Development and validation of the Japanese version of the Athens Insomnia Scale

Authors

  • Isa Okajima PhD,

    Corresponding author
    1. Japan Somnology Center, Neuropsychiatric Research Institute, Japan
    2. Yoyogi Sleep Disorder Center, Tokyo, Japan
    • Department of Somnology, Tokyo Medical University, Tokyo, Japan
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  • Shun Nakajima MA,

    1. Department of Somnology, Tokyo Medical University, Tokyo, Japan
    2. Japan Somnology Center, Neuropsychiatric Research Institute, Japan
    3. Yoyogi Sleep Disorder Center, Tokyo, Japan
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  • Mina Kobayashi RPSGT,

    1. Department of Somnology, Tokyo Medical University, Tokyo, Japan
    2. Japan Somnology Center, Neuropsychiatric Research Institute, Japan
    3. Yoyogi Sleep Disorder Center, Tokyo, Japan
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  • Yuichi Inoue PhD, MD

    1. Department of Somnology, Tokyo Medical University, Tokyo, Japan
    2. Japan Somnology Center, Neuropsychiatric Research Institute, Japan
    3. Yoyogi Sleep Disorder Center, Tokyo, Japan
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Correspondence: Isa Okajima, PhD, Japan Somnology Center, Neuropsychiatric Research Institute, 1-24-10 Yoyogi, Shibuya-ku, Tokyo 151-0053, Japan. Email: okajima@somnology.com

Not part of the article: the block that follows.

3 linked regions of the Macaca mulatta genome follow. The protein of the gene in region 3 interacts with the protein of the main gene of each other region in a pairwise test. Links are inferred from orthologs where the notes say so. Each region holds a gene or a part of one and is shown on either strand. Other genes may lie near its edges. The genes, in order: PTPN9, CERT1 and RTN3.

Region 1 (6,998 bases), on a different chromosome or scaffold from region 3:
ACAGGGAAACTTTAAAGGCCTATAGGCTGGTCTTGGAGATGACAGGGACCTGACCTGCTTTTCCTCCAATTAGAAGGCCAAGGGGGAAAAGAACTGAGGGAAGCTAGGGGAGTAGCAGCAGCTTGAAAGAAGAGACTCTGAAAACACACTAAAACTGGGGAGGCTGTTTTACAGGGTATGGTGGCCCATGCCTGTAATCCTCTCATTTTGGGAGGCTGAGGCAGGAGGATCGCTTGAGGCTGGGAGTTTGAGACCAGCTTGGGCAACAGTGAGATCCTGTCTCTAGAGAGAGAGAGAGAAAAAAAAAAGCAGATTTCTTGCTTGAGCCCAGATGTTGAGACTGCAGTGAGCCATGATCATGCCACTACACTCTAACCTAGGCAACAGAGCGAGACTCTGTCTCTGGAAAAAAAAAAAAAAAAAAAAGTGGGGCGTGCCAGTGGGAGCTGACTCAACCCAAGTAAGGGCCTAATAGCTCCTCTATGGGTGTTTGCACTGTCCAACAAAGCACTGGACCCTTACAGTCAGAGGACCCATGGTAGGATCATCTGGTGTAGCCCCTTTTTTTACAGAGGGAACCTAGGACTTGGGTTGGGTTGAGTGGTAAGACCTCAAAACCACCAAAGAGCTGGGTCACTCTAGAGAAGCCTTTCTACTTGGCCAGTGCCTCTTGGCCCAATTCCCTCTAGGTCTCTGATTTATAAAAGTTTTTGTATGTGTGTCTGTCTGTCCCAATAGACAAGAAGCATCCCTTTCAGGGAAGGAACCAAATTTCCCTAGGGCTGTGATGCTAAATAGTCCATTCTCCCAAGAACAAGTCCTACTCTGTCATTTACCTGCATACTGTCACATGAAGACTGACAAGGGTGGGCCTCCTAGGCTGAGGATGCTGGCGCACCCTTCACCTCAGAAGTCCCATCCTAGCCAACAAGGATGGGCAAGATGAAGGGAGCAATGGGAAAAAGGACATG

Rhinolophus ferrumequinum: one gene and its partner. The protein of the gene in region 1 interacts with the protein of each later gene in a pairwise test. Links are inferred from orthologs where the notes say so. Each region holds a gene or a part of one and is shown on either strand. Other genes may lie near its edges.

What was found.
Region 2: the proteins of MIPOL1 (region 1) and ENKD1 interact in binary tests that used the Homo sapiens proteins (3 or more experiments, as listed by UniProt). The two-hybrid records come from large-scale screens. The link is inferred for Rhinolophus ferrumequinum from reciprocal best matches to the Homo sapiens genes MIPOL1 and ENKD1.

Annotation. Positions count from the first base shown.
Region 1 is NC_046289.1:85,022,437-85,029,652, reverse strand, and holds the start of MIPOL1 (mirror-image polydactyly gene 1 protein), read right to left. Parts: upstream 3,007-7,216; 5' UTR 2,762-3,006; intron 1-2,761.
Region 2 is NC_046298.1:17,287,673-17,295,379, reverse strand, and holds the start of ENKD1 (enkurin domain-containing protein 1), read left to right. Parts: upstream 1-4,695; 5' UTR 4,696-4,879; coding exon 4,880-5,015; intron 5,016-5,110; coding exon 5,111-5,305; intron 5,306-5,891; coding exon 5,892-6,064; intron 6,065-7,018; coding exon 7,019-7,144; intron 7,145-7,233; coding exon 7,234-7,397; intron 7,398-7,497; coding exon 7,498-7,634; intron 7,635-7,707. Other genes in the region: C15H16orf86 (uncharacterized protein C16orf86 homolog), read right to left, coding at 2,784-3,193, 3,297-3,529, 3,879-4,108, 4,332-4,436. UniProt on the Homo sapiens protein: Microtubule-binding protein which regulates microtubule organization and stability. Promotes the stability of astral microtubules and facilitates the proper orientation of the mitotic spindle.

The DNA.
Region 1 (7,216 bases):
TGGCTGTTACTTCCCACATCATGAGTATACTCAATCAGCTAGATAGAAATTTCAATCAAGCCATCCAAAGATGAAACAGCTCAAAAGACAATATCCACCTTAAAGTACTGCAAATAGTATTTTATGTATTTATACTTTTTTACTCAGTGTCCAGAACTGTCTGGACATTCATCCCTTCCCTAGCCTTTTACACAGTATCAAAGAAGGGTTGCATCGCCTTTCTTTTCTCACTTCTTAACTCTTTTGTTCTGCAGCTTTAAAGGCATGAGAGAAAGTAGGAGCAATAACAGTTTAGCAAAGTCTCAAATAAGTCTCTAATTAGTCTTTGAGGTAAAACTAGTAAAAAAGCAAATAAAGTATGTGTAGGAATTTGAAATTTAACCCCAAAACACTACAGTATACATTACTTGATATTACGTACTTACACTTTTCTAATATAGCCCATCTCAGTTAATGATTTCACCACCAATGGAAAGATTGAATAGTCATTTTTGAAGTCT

Abstract

Aim

The aim of this study was to develop and validate a Japanese version of the Athens Insomnia Scale (AIS-J).

Methods

The AIS-J was created using a back-translation design. A total of 477 outpatients with chronic insomnia and 163 individuals from the general community were recruited. Participants were asked to complete the AIS-J along with two other insomnia scales – Japanese versions of the Pittsburgh Sleep Quality Index and the Insomnia Severity Index.

Results

The AIS-J consisted of a two-factor structure: ‘nocturnal sleep problem’ (items 1–5) and ‘daytime dysfunction’ (items 6–8). Internal consistencycoefficients ranged from 0.78 to 0.88. Correlations between the AIS-J and the aforementioned authorized scales were 0.81 and 0.85, respectively. Scores on the AIS-J were significantly higher for the insomnia group than for the control group. The AIS-J cut-off value for identifying pathological insomnia was estimated at 6 points or more, and the AIS-J-nocturnal cut-off value was estimated at 4 points or more.

Conclusions

The AIS-J has sufficient validity and diagnostic utility.

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